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What Lies Ahead in 2024

About CC

Greetings to the CC Community!

A lot of exciting and critical work awaits us in 2024. While I steer Creative Commons as interim CEO, I wanted to take a moment to introduce myself and share details of our key priorities in the upcoming year.

I joined Creative Commons in late September 2019 as Director of Product and partnered with our former Director of Engineering, Kriti Godey, to lead our work on building CC Search. That project was transitioned to OpenVerse, stewarded by the WordPress Foundation, and subsequently I stepped into the role of COO. My background and education have spanned multiple continents and very different spaces (non-profit, start-ups, higher education) but have consistently come back to a theme, from the micro to the macro level: How do we remove barriers? How do we make things work better?

It is a privilege to work at Creative Commons, where the organizational mission so deeply aligns with my own belief system. We cannot hope to work together — within our homes or workplaces, across organizational and cultural boundaries – if we are not able to share knowledge and are not willing to learn from one another.

As I navigate the role of interim CEO, with the support and collaboration of the CC Board of Directors, it is clear where we need to deepen our commitments. We have important work taking place in the fields of Open Culture and Open Science. There are also critical considerations to navigate due to the emergence of generative artificial intelligence (AI) and the impact this may have on knowledge sharing and the broader commons. All of this work is rooted in our role as the stewards of the legal infrastructure of the open web.

Key Program Updates 

We Shine Together” by Ana Lopes is licensed under CC BY-NC-SA 4.0.

As many in our community know, in the past three years, we’ve had the good fortune of launching four major projects: our Open Culture program, the Open Climate Campaign, our Open Climate Data project, and a project to openly license preprints.

Our Open Culture program, launched in mid-2021, is focused on developing an open culture ecosystem amongst cultural heritage institutions. These include both the institutions themselves – including galleries, libraries, archives, and museums – as well as their users. The mission of cultural heritage institutions aligns with the work of Creative Commons. Our vision is a world where knowledge and culture are equitably shared in ways that serve the public interest. We want the institutions we work with to be better equipped to openly share the content they steward. Through work in policy and advocacy, infrastructure support, and capacity and community building, the end goal is for the public to have increased, equitable, and ethical access to knowledge and culture. Interested advocates can get involved through the Open Culture Platform. This work is supported by a multi-year gift from Arcadia, and will continue until at least mid-2026.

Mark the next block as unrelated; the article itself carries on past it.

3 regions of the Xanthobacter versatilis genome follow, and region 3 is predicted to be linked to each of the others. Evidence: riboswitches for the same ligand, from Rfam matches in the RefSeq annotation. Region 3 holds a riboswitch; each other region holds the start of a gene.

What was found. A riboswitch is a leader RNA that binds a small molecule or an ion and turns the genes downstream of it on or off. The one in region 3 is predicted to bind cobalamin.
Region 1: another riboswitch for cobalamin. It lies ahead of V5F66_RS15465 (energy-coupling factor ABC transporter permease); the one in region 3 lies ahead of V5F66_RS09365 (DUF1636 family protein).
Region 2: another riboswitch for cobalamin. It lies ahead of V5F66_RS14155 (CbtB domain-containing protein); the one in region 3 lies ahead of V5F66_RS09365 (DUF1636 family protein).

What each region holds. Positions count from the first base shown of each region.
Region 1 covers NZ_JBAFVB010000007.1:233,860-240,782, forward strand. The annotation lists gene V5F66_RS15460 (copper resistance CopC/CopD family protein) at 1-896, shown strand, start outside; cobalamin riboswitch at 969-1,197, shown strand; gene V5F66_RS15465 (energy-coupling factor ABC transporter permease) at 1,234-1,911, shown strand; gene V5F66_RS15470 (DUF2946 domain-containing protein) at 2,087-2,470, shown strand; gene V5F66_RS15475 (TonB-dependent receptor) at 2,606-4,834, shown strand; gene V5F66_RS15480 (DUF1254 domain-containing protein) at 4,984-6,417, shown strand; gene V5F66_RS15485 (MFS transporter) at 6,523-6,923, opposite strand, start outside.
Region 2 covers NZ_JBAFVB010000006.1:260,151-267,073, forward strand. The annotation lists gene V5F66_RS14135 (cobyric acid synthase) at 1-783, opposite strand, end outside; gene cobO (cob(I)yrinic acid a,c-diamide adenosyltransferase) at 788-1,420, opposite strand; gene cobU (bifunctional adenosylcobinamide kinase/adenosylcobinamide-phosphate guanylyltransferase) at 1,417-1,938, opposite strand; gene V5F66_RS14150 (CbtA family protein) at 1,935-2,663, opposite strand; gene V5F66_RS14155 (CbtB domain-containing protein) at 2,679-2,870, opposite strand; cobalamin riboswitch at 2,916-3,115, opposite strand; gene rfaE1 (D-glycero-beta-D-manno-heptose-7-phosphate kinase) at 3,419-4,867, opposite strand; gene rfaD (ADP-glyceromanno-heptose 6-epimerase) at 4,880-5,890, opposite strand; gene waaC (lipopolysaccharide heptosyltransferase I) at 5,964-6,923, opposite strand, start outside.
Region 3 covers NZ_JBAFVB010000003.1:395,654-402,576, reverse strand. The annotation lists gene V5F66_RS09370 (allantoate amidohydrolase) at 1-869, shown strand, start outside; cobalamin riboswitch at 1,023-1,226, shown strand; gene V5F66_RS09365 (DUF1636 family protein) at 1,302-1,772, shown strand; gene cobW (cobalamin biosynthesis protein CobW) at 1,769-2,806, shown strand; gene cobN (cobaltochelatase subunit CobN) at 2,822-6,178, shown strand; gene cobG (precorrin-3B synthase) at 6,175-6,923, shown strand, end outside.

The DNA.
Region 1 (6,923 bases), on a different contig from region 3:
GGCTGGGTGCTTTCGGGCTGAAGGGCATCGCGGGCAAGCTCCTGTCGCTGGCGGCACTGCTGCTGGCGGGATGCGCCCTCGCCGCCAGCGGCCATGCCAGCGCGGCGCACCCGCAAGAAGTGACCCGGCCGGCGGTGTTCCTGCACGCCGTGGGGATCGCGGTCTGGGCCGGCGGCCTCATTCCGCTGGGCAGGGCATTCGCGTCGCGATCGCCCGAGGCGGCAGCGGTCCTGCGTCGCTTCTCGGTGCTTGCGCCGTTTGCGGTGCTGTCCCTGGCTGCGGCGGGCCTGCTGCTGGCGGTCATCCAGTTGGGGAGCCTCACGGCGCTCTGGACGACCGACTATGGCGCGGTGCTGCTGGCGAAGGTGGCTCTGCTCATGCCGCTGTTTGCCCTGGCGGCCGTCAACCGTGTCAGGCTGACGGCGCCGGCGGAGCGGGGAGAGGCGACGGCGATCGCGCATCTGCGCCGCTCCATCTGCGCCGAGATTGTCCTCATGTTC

In mid-2022 we launched the Open Climate Campaign, in partnership with SPARC and EIFL, with support from Open Society Foundations and Arcadia. This four-year campaign has the goal of making the open sharing of research the norm in climate science. The climate crisis is the defining existential crisis of our time, and we cannot hope to collaborate on solutions, or preserve global biodiversity, if the knowledge about this global challenge is not open and accessible to all.

To complement our work on open sharing of research, we were thrilled to receive support for our Open Climate Data project, from the Patrick J. McGovern Foundation, dedicated to the opening and sharing of large climate datasets and climate data models across the globe. For anyone working to understand and address climate change, the certainty of what they’re allowed to do with climate data is critical to knowledge advancement. We recently shared recommended best practices for better sharing of climate data and are hopeful this work can continue.